Have you tried Stardew Valley? The cutesy pixel-JRPG aesthetic is not my usual jam at all, but there's a reason it was such a hit. Totally chill experience – just grow crops, explore the landscape and forage stuff, go fishing, mine for minerals and gems, take care of your livestock, gradually expand your farm. There are a million and one things to do, and you can do 'em at your own pace. (However, if you're the kind of player who needs a game to tell you exactly what to do next – it might not be for you. It's very much a "set your own goals" kind of game.)

Speaking of Stardew Valley, it seems to have spawned a growing subgenre of relax-em-ups. Slime Rancher has a bit of the same DNA, although it's a bit more action-oriented. And I just bought Spiritfarer last night – again, the cutesy aesthetic turned me off for a while, but I'm glad I gave it a chance. I'm enjoying it so far.
posted by escape from the potato planet at 8:11 AM on December 27, 2020 [3 favorites]

Borderlands for a shoot-em-up with a dose of humor and a bit of that open world feel with plenty of quests to run around and complete.
posted by AnneShirley at 8:50 AM on December 27, 2020 [1 favorite]

Response by poster: You mention a lot of big-name titles, but no games from smaller studios.

Yeah, I'm a pretty casual game person, and outside of MeFi & Twitter (Colin Spacetwinks' Sale Round-Ups are very helpful) don't have much of a social/cultural connection to games so I mostly just hear about the big ones or established classics. Additionally, I'm pretty suspicious of game media because so many review sites seem to be blatant marketing operations - Rock Paper Shotgun seems to be an exception - and many gameplay video reviews are nearly unwatchable because of the yammering idiots who make them.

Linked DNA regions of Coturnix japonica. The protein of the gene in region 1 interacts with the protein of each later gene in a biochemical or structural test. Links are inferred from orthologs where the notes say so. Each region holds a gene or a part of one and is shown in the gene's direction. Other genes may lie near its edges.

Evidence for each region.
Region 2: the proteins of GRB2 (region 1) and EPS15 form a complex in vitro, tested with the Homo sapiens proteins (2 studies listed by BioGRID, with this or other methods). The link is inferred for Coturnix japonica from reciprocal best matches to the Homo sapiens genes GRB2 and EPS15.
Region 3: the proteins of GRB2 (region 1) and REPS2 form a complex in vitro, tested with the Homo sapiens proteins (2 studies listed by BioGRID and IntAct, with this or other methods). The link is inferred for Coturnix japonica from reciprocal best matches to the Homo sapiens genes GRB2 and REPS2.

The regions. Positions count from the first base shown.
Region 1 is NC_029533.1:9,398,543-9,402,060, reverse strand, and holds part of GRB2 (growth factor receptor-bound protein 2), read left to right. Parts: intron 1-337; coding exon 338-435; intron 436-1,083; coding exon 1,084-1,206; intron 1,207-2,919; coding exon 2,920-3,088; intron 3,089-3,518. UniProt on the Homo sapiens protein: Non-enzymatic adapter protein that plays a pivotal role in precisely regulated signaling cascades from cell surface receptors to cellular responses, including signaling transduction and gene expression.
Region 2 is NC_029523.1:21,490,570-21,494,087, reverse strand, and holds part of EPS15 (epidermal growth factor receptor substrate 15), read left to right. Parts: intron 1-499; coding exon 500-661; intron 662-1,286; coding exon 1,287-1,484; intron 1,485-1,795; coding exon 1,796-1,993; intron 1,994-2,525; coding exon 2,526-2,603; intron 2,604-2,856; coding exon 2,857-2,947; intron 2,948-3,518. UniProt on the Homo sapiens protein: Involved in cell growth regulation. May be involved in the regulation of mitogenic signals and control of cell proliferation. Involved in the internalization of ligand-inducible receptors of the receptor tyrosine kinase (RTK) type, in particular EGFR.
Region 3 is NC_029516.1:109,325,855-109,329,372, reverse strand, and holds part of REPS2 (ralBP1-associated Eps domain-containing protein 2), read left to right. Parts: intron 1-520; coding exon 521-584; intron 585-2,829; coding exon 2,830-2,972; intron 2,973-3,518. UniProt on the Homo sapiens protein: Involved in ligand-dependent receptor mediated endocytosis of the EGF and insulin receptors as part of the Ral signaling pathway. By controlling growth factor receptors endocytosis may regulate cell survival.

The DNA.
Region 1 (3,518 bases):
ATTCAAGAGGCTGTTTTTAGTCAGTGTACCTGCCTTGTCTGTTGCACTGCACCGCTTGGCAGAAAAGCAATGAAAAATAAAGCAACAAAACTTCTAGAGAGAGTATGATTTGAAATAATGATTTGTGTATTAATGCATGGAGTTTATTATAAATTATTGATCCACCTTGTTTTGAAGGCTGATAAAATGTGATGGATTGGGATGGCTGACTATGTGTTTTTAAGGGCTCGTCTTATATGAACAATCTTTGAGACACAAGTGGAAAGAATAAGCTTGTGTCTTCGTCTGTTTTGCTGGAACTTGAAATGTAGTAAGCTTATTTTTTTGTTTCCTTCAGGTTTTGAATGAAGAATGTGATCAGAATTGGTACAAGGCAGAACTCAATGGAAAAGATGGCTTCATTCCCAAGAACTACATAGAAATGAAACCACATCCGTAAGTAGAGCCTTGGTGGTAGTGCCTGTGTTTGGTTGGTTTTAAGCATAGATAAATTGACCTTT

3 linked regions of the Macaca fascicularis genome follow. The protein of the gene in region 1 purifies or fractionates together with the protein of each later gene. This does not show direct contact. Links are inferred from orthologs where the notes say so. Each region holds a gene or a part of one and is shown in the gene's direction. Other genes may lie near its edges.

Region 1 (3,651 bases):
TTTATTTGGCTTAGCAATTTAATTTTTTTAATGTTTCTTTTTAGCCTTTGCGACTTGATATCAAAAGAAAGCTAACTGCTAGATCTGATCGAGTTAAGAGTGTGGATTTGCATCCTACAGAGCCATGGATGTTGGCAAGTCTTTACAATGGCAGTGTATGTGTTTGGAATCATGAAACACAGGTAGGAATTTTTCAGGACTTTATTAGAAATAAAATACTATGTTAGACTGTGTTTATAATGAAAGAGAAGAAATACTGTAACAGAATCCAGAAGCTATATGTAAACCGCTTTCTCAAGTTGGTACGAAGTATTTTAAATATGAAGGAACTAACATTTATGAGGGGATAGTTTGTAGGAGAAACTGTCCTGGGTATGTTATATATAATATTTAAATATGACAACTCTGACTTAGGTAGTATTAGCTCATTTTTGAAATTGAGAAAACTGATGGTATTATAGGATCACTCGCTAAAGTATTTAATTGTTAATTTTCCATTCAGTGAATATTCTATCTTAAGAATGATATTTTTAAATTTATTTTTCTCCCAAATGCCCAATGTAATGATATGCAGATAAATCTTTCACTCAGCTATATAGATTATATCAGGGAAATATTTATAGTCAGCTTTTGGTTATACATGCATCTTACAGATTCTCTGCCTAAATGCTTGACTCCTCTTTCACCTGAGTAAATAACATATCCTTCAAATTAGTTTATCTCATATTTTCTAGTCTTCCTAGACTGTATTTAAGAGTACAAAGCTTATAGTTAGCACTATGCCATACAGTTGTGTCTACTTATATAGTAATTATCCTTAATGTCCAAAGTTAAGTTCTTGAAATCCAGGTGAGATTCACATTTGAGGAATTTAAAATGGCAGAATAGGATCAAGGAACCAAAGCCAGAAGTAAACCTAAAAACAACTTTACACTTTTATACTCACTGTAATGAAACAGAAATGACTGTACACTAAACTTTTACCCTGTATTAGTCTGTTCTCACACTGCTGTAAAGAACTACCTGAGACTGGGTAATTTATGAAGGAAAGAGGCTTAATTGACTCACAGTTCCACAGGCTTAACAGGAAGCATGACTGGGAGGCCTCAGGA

posted by Alvy Ampersand at 9:30 AM on December 27, 2020 [1 favorite]

There's a reddit community for "patient gamers" and they have a list to help you find really good games that are probably cheap now.

Between that and other recommendations in this thread, I'll suggest/second/nth:

* Portal 1 & 2
* Half Life 1 & 2 / Black Mesa
* Slay the Spire
* Celeste
* Battleblock Theater
* Broforce
* A Short Hike
* The Binding of Isaac Rebirth
* Bastion
* Dishonored
* X-COM 1 & 2

Also, the big Steam sales like these are when everything is on sale, but not always discounted the most. is great for waiting for a good price on a specific game.
posted by hankscorpio83 at 10:44 AM on December 27, 2020 [1 favorite]

Seconding Stardew Valley and Divinity Original Sin 2.
posted by VyanSelei at 12:48 PM on December 27, 2020

This is totally not what you're asking for, but if I had a PC, & a Steam gift card, I'd git Aviary Attorney.
posted by ovvl at 2:46 PM on December 27, 2020 [3 favorites]

'Control' only looks good with raytracing turn on, otherwise, it didn't feel like anything special on a GTX 980.

I can heartily recommend 'The Outer Worlds.' Its artistically beautiful without being too much of a hardware hog. It played great on the 980. Doesn't require as much investment as bigger titles, it's kind of a Fallout4/ Borderlands/ MassEffect.
posted by porpoise at 4:58 PM on December 27, 2020

I'll second the recommendation for Max Max - fun game to pick up casually and drive around beating up bad guys.

You also mentioned Far Cry 5 - I've got 3, 4, 5 and New Dawn and a machine around the same age as yours with no noticeable performance issues (there are websites that will scan your computer to tell you if you can run a particular game). These are all super similar but if you like the genre, they do it pretty well.
posted by Twicketface at 6:49 AM on December 28, 2020

Response by poster: Well, after a lot of purchases and refunds due to fussiness and technical limitations I settled on Mad Max ($8), Invisible Inc. ($5.50), Homeworld Remastered ($4), and exceeded my $25 limit for Aviary Attorney ($12), which, as someone who has been curious about Phoenix Wright games for a long time but really turned off by the anime aesthetic, I am super-duper jazzed about.

I'll definitely be referring back to this AskMe in the future, and will leave it open in case folks with other suggestions come across it. Thanks so much, everyone!
posted by Alvy Ampersand at 6:34 PM on December 30, 2020 [1 favorite]